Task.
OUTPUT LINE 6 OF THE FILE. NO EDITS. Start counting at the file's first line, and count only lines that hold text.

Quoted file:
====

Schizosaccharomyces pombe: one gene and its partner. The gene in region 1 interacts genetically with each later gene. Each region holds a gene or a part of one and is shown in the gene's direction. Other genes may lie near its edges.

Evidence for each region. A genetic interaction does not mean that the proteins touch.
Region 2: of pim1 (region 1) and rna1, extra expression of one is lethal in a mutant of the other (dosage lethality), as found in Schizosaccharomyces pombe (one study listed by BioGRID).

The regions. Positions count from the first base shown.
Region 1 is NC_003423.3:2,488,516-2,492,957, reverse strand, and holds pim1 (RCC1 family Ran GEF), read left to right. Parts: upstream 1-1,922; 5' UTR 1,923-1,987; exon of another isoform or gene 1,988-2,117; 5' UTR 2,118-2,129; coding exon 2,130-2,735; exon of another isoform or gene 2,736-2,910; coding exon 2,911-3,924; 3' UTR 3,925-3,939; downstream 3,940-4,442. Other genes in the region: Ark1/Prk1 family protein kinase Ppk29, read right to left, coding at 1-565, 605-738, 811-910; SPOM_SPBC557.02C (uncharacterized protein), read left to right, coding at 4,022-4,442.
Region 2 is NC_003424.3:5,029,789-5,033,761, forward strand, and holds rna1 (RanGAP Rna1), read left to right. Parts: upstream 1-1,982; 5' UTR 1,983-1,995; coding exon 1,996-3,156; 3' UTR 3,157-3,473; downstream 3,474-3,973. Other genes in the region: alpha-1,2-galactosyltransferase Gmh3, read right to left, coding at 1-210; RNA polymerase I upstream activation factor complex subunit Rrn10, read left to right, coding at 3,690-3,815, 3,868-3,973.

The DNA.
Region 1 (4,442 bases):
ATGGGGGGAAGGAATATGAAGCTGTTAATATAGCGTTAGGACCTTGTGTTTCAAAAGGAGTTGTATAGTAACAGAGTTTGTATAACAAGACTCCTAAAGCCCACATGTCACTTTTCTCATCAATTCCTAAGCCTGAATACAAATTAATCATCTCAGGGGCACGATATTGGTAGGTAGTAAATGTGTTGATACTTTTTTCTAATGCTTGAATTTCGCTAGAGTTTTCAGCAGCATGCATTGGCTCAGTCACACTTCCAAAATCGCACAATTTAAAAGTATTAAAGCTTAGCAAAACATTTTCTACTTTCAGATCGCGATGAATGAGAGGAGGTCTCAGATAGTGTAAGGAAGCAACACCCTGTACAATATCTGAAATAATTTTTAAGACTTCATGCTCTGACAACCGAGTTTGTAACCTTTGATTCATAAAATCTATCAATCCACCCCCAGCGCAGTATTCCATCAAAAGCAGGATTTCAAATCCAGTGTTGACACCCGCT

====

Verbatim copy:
Region 2 is NC_003424.3:5,029,789-5,033,761, forward strand, and holds rna1 (RanGAP Rna1), read left to right. Parts: upstream 1-1,982; 5' UTR 1,983-1,995; coding exon 1,996-3,156; 3' UTR 3,157-3,473; downstream 3,474-3,973. Other genes in the region: alpha-1,2-galactosyltransferase Gmh3, read right to left, coding at 1-210; RNA polymerase I upstream activation factor complex subunit Rrn10, read left to right, coding at 3,690-3,815, 3,868-3,973.